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Home » , » What is the symbolic significance of the 'Mosque' in A Passage to India?

Friendship Between Dr. Aziz and Mrs. Moore  

The meeting between Dr. Aziz and Mrs. Moore at the Mosque is the most important scene of Part I of the novel, A Passage to India. It defines the preoccupation of the first section and has important and lasting consequences for the whole story. In the scene, two widely different human beings come together, and through "the secret understanding of the heart" establish a friendship which in spite of everything that happens to negate it, lasts long enough to serve as a standard to the other relationship in novel.

Symbolic significant of Mosque  

This understanding of the heart is the dominant urge that expresses the most general meaning of the Mosque symbol in the novel. The Mosque with its serene beauty, its combination of light and shade, represents a belief in the oneness of God, oneness of India, and, therefore, comes to symbolize friendship and understanding between people of different races and cultures.

Aziz, the Muslim doctor, enters the mosque to get the peace and happiness denied to him in the Anglo-Indian world. Mrs. Moore, the elderly English woman has just escaped from the British Club, bored by its state entertainments and has come to the mosque to seek relief from the heat and sultriness of the club. Thus, both of them have entered the mosque to seek shelter from the oppressive surroundings. Mrs. Moore is a kindly old woman who wants to "see the real India". She is full of sympathy and love towards the Indians. She is different from her fellow Britishers who consider Indians belonging to an inferior race. Doctor Aziz who has been feeling hurt and miserable by the behaviour of two English ladies, is soothed by the understanding that Mrs. Moore shows towards him.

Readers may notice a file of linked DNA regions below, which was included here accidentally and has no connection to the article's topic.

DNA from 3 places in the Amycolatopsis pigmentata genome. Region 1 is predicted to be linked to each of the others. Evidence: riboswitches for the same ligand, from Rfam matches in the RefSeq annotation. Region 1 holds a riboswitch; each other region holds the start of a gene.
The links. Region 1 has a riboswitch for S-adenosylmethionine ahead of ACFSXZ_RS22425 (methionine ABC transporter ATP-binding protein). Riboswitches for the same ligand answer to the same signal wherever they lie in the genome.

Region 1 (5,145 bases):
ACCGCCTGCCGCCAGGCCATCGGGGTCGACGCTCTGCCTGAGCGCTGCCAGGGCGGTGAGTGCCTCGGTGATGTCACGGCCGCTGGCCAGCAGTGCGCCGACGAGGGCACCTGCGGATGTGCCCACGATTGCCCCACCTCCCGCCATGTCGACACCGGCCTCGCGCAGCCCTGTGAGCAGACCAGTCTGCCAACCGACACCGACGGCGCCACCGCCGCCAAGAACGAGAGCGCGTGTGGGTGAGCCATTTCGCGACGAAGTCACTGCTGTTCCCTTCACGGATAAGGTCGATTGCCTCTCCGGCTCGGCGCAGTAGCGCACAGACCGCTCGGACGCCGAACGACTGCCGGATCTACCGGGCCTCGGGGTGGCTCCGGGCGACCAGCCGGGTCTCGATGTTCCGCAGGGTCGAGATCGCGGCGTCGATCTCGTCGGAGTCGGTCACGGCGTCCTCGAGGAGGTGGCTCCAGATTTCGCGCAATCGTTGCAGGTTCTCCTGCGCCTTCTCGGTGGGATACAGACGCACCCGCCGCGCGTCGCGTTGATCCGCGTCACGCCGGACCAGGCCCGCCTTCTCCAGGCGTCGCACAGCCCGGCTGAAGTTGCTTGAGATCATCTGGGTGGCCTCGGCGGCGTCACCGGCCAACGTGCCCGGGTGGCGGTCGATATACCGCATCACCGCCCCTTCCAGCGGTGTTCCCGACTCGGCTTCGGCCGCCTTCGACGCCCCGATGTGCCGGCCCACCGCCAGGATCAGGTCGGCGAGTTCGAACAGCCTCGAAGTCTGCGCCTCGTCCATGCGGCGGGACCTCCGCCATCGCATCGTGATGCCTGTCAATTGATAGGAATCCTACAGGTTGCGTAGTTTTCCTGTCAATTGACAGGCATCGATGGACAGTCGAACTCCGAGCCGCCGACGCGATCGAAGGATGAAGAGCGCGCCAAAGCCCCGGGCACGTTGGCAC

As they start talking of their children, of other people of India and religion, Aziz slowly becomes aware of the fact that here is no ordinary British visitor but an exceptionally kind woman whose broad sympathies cut across barriers of race and age. Mrs. Moore on her part, finds that Aziz is a warm and sensitive human being who, it seems to her, stands for the goodness and meaning of life she wishes to find in India. Thus, a young Indian and an old British woman meet in a mosque and reach an instinctive understanding about each other which is never afterwards broken.

To sum up, the crucial importance of the mosque scene is suggested by the fact that the 'Mosque' is the title of the first section, and therefore, a symbolic expression which defines the meaning for entire section. This mosque scene foreshadows other successful relationship achieved between Aziz and Fielding. This relationship again strengthens the possibility of human affection as one of the positive themes in the complex symphony of Affiliation, Negation and Reaffirmation that we fine in the novel as a whole.
Symbolic significant of Mosque


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